Tampa Bay Times food critic Laura Reiley got suspicious about the claims of “farm fresh” foods served at local restaurants. She visited farms, spoke with distributors and had foods genetically tested to determine how accurate the menus were. You should not be surprised to learn what she found.
If you eat food, you are being lied to every day.
Inside Edition correspondent Lisa Guerrero wore a fitted black blazer and stilettos when she busted with her camera crew into Get Hooked, a casual seafood restaurant in Hudson that on occasion hosts micro-championship little people wrestling.
Taking co-owner John Hill by surprise, she confronted him about his â€œDelicious Lobster Sensation,â€ part of a Feb. 8 segment about the frequent fraudulence of lobster dishes.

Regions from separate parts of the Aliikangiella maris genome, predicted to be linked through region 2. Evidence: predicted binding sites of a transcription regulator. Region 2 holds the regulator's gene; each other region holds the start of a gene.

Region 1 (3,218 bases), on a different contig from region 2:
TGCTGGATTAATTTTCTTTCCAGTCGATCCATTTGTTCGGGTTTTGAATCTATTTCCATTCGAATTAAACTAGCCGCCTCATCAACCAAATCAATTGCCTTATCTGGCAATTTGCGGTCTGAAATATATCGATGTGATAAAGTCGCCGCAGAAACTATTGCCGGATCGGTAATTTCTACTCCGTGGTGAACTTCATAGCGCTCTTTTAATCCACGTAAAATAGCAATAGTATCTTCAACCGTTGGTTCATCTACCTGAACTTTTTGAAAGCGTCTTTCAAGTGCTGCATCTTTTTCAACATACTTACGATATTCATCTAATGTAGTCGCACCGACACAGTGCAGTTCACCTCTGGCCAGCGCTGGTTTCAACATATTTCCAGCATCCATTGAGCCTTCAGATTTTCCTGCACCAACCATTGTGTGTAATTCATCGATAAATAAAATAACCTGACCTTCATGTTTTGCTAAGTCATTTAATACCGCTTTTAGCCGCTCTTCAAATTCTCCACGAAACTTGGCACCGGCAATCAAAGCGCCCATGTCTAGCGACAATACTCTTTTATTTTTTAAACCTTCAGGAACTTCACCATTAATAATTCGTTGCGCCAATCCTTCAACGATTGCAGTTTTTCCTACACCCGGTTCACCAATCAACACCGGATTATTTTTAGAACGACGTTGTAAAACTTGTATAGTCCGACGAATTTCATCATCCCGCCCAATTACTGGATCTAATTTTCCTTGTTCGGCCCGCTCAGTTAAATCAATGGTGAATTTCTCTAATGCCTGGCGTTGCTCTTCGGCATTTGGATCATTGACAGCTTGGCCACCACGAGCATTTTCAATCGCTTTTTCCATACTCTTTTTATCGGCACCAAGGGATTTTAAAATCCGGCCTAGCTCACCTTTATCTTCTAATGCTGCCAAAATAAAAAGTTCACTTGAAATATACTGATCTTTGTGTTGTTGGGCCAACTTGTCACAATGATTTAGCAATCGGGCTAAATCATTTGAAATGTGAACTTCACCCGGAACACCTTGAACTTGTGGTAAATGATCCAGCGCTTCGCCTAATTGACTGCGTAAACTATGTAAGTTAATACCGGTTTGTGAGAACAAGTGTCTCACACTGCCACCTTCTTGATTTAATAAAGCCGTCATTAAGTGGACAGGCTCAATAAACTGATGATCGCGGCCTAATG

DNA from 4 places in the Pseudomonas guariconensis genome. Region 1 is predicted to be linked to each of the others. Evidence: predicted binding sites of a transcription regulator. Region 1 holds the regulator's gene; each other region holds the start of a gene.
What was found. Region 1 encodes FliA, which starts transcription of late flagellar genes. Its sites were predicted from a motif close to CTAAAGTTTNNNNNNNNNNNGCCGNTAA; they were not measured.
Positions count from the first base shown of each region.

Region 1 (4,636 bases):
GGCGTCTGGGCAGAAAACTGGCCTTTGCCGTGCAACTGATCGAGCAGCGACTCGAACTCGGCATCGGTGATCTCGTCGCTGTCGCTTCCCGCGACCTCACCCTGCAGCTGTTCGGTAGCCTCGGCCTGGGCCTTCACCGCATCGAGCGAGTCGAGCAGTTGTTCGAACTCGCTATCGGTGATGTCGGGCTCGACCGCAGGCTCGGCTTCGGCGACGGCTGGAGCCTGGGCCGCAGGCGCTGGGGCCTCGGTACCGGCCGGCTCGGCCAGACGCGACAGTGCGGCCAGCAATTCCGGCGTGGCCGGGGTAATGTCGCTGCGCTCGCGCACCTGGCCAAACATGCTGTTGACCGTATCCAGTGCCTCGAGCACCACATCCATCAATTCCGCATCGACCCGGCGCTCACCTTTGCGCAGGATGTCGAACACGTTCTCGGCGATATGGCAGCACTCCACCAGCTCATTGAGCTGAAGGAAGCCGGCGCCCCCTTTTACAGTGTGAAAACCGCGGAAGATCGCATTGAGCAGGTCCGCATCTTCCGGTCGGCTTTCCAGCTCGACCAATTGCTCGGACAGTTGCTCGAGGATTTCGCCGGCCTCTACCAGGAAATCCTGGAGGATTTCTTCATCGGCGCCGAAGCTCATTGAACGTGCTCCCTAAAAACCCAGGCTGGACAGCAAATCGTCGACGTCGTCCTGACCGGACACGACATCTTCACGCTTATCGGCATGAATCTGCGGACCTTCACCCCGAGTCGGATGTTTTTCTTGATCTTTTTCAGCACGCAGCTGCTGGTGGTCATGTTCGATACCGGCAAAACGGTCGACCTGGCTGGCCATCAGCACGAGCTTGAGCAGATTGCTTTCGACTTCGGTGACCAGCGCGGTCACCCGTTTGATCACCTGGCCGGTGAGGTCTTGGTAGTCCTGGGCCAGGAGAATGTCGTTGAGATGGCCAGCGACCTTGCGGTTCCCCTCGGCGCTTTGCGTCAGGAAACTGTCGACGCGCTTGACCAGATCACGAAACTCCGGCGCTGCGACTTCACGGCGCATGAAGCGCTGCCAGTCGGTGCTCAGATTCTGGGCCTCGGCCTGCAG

Although the restaurant has its own fishing boats, and Hill likes to say, â€œOur refrigerator is the Gulf of Mexico,â€ its lobster roll-like sandwich is made with a commercial product that contains cheaper fish such as whiting and pollock.
â€œWeâ€™re selling more lobster rolls now than ever, and weâ€™re serving the same product,â€ co-owner Michelle Bittaker said. â€œWhat the show forgot to tell you is that the sandwich is $9.95, with french fries and coleslaw. Nobody in America could serve a real Maine lobster roll for $9.95.â€
And make sure to read the second part of the series where she details how absolutely not organic and not local the food you buy at the local organic farmers market is.